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Please bear with me while I struggle to explain this; my math is rusty and I just started computer programming, sorry!

Say I have a list of 3 items. I want to find all possible arrangements of the items in this list where each arrangement consists of 3 items.

Next, still using my original list, I want to find all the possible arrangements of the items of the list, except I only want the arrangements to consist of two items.

Finally, I want to do the same thing again, except arrangements only consist of one item.

So I expect 3! + 3!/1! + 3!/2!, or 15 total arrangements. Just to be really explicit about what I want, if my list were [1, 2, 3], then the code should produce:

1, 2, 3
1, 3, 2
2, 1, 3
2, 3, 2
3, 1, 2
3, 2, 1

1, 2
1, 3
2, 1
2, 3
3, 1
3, 2

1
2
3

The code I have written below can do what I have written above, but only for lists of length 3. I could modify the code to handle lists of greater length by adding extra 'for' loops and 'elif' statements, but I feel like there has to be a way to generalize the pattern. What should I do so that I can get permutations of the kind described above for lists of any length?

I think my exhaustive enumeration method might be making this more complicated than it needs to be... will try to think about other methods and update if solution found.

def helperFunction(itemsList):

    fullPermutationsOutputList = []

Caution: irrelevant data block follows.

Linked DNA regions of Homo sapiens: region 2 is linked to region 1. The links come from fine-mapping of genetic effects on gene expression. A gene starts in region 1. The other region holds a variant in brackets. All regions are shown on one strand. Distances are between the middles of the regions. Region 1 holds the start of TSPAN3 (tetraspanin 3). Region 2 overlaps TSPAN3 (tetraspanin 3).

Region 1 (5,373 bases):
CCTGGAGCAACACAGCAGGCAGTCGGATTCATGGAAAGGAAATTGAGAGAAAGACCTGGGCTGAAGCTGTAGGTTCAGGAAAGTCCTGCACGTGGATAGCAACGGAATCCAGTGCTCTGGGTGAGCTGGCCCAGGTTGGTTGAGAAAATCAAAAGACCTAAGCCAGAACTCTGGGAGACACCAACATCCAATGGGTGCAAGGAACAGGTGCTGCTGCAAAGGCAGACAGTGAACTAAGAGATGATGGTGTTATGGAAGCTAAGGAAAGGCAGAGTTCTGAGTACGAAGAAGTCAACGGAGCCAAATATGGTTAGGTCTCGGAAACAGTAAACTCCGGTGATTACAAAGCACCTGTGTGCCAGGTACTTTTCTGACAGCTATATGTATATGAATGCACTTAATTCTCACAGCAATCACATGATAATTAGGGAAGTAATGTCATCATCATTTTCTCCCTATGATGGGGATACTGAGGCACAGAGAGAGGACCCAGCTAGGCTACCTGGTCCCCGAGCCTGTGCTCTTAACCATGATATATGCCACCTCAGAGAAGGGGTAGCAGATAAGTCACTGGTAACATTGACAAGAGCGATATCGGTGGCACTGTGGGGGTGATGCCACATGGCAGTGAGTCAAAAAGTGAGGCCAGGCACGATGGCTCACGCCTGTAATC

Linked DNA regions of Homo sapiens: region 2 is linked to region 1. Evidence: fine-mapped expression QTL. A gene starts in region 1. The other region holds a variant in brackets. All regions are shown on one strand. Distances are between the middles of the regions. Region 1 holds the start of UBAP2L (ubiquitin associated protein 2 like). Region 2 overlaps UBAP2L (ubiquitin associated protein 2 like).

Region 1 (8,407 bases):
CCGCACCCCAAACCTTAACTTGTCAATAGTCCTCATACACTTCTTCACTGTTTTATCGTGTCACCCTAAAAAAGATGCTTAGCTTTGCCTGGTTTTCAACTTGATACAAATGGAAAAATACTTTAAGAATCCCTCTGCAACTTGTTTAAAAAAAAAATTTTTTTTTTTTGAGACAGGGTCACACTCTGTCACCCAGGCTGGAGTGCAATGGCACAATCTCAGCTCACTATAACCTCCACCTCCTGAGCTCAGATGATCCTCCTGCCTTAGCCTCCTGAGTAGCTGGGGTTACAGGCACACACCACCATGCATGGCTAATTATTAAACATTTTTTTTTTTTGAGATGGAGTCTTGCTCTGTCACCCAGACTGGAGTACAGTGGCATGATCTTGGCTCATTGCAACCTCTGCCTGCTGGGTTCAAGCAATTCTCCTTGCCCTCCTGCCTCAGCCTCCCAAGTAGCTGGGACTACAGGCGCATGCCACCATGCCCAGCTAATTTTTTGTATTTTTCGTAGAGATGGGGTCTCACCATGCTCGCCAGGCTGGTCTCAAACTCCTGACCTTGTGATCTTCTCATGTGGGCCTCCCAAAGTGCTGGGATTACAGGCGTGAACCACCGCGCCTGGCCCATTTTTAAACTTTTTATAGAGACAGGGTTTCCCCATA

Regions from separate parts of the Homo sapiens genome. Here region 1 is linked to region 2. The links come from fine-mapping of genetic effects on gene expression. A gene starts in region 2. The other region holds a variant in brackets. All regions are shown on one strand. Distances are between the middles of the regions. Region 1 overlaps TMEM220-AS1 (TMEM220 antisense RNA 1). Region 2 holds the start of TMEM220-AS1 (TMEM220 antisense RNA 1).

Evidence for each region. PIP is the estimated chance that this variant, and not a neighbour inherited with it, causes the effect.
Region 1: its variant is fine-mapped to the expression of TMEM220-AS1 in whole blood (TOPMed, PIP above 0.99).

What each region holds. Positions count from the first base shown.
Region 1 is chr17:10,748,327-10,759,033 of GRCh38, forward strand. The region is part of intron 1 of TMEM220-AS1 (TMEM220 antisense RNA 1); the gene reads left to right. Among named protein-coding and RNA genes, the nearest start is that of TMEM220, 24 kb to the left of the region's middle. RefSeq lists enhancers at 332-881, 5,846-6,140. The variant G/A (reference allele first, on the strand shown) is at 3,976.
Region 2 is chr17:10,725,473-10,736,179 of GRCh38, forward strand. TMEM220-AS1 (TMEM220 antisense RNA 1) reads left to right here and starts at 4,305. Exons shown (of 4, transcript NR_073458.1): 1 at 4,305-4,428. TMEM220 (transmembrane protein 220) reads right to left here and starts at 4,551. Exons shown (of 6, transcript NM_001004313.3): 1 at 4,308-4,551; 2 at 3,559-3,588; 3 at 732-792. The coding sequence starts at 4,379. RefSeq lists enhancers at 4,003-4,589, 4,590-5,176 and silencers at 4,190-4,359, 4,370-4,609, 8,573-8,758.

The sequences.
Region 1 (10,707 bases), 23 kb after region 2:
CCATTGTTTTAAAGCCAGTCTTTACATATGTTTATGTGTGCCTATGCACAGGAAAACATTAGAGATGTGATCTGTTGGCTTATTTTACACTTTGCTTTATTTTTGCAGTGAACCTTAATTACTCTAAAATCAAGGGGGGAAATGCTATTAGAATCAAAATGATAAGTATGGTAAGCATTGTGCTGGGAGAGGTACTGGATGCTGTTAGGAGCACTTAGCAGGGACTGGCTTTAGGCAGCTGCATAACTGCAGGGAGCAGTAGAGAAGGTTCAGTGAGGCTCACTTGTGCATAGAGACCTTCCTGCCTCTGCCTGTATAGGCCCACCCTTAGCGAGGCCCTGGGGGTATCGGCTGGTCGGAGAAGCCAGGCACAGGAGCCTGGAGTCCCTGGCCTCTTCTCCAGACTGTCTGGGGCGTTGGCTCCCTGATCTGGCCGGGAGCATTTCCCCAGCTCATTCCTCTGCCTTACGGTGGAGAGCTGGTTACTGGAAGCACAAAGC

def fullPermutations(itemsList, iterations):

        for item1 in itemsList:
            if iterations == 2:
                if len([item1]) == len(set([item1])):
                    fullPermutationsOutputList.append((item1,))
            else:    
                for item2 in itemsList:
                    if iterations == 1:
                        if len([item1, item2]) == len(set([item1, item2])):
                            fullPermutationsOutputList.append((item1, item2))
                    else:
                        for item3 in itemsList:
                            if iterations == 0:
                                if len([item1, item2, item3]) == len(set([item1, item2, item3])):
                                    fullPermutationsOutputList.append((item1, item2, item3))

        if iterations == 0:                        
            fullPermutations(itemsList, iterations + 1)
        elif iterations == 1:
            fullPermutations(itemsList, iterations + 1)

    fullPermutations(itemsList, 0)
    return fullPermutationsOutputList
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1  
Have you looked at the itertools module? docs.python.org/library/itertools.html –  robert Jun 14 '12 at 20:22

2 Answers 2

Just itertools.permutations. You can inspect its sources if you want exact algo.

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Thanks to both of you guys. This solves my problem and I can see how it's done. –  Ryan Jun 14 '12 at 20:34
    
@Ryan then you should accept Roman's answer. Click on the checkbox next to it. –  robert Jun 14 '12 at 20:46

this will do what u want: http://stackoverflow.com/a/10784693/1419494

def perm(list_to_perm,perm_l,items,out):
            if len(perm_l) == items:
                out +=[perm_l]
            else:
                for i in list_to_perm:
                    if i not in perm_l:
                        perm(list_to_perm,perm_l +[i],items,out)


a = [1,2,3]
for i in range(1,len(a) +1):
    out = []
    perm(a,[],i,out)
    print out
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